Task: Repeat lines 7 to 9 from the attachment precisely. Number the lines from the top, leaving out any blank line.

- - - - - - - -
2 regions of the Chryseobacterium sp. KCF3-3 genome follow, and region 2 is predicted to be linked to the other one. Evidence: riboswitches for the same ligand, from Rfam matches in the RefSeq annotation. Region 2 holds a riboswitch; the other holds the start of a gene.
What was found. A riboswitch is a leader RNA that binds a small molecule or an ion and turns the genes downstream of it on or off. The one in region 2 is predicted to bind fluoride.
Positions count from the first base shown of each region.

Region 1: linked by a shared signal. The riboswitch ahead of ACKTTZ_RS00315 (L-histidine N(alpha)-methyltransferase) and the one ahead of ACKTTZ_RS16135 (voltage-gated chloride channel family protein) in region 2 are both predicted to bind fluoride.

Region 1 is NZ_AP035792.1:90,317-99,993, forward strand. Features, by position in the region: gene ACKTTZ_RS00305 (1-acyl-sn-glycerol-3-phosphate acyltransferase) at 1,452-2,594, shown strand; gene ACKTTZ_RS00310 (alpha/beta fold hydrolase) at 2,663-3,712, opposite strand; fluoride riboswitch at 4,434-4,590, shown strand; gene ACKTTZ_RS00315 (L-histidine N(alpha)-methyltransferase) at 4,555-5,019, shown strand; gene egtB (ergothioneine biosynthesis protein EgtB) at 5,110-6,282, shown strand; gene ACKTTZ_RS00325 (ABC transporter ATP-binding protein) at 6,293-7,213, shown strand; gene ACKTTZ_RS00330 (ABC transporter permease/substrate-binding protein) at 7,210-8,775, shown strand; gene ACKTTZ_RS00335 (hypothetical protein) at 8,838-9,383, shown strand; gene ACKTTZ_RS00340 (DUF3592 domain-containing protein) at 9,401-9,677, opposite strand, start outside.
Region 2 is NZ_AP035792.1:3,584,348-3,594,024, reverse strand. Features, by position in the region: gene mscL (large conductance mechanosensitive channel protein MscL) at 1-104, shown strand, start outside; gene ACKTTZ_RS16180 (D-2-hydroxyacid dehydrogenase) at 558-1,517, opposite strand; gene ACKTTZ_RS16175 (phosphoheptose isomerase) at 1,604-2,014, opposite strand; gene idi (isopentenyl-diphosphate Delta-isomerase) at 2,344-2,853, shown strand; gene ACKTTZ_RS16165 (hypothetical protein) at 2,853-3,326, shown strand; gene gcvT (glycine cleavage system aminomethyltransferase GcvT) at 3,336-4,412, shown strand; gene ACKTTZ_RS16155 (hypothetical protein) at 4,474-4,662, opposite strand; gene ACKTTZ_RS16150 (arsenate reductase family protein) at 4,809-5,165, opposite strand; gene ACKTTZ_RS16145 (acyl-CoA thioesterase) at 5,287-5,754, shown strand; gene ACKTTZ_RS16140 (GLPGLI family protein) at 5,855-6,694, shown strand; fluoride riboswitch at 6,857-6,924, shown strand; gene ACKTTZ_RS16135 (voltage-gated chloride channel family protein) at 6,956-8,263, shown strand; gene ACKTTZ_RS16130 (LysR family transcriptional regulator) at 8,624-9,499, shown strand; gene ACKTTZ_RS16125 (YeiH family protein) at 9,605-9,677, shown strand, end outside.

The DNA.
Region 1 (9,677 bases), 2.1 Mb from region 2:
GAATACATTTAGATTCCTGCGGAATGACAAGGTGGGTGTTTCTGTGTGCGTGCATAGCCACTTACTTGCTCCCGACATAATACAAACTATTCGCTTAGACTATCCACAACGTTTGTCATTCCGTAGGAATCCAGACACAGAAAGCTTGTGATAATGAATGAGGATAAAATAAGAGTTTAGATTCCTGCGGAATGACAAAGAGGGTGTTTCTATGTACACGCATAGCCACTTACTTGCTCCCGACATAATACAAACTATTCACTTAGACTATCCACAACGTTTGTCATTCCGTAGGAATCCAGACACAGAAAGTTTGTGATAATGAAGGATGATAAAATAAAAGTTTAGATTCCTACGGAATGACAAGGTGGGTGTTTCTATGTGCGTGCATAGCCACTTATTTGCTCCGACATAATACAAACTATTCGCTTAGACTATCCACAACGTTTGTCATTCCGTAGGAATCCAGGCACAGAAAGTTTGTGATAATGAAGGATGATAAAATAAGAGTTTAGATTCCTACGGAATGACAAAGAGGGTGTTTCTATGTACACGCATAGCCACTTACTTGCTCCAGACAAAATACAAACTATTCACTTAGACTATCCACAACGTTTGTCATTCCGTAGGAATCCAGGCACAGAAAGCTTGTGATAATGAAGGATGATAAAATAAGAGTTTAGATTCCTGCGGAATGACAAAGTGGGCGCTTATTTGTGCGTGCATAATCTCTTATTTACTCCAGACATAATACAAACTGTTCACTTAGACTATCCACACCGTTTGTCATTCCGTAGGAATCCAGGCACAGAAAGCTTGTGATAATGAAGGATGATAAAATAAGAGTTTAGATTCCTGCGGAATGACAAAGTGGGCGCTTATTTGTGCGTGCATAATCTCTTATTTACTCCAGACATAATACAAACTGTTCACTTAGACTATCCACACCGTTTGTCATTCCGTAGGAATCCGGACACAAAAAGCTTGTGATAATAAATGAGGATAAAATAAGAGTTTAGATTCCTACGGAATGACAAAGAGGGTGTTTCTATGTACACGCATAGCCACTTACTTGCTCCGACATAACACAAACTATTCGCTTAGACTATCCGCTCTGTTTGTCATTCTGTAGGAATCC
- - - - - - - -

The DNA.
Region 1 (9,677 bases), 2.1 Mb from region 2:
GAATACATTTAGATTCCTGCGGAATGACAAGGTGGGTGTTTCTGTGTGCGTGCATAGCCACTTACTTGCTCCCGACATAATACAAACTATTCGCTTAGACTATCCACAACGTTTGTCATTCCGTAGGAATCCAGACACAGAAAGCTTGTGATAATGAATGAGGATAAAATAAGAGTTTAGATTCCTGCGGAATGACAAAGAGGGTGTTTCTATGTACACGCATAGCCACTTACTTGCTCCCGACATAATACAAACTATTCACTTAGACTATCCACAACGTTTGTCATTCCGTAGGAATCCAGACACAGAAAGTTTGTGATAATGAAGGATGATAAAATAAAAGTTTAGATTCCTACGGAATGACAAGGTGGGTGTTTCTATGTGCGTGCATAGCCACTTATTTGCTCCGACATAATACAAACTATTCGCTTAGACTATCCACAACGTTTGTCATTCCGTAGGAATCCAGGCACAGAAAGTTTGTGATAATGAAGGATGATAAAATAAGAGTTTAGATTCCTACGGAATGACAAAGAGGGTGTTTCTATGTACACGCATAGCCACTTACTTGCTCCAGACAAAATACAAACTATTCACTTAGACTATCCACAACGTTTGTCATTCCGTAGGAATCCAGGCACAGAAAGCTTGTGATAATGAAGGATGATAAAATAAGAGTTTAGATTCCTGCGGAATGACAAAGTGGGCGCTTATTTGTGCGTGCATAATCTCTTATTTACTCCAGACATAATACAAACTGTTCACTTAGACTATCCACACCGTTTGTCATTCCGTAGGAATCCAGGCACAGAAAGCTTGTGATAATGAAGGATGATAAAATAAGAGTTTAGATTCCTGCGGAATGACAAAGTGGGCGCTTATTTGTGCGTGCATAATCTCTTATTTACTCCAGACATAATACAAACTGTTCACTTAGACTATCCACACCGTTTGTCATTCCGTAGGAATCCGGACACAAAAAGCTTGTGATAATAAATGAGGATAAAATAAGAGTTTAGATTCCTACGGAATGACAAAGAGGGTGTTTCTATGTACACGCATAGCCACTTACTTGCTCCGACATAACACAAACTATTCGCTTAGACTATCCGCTCTGTTTGTCATTCTGTAGGAATCC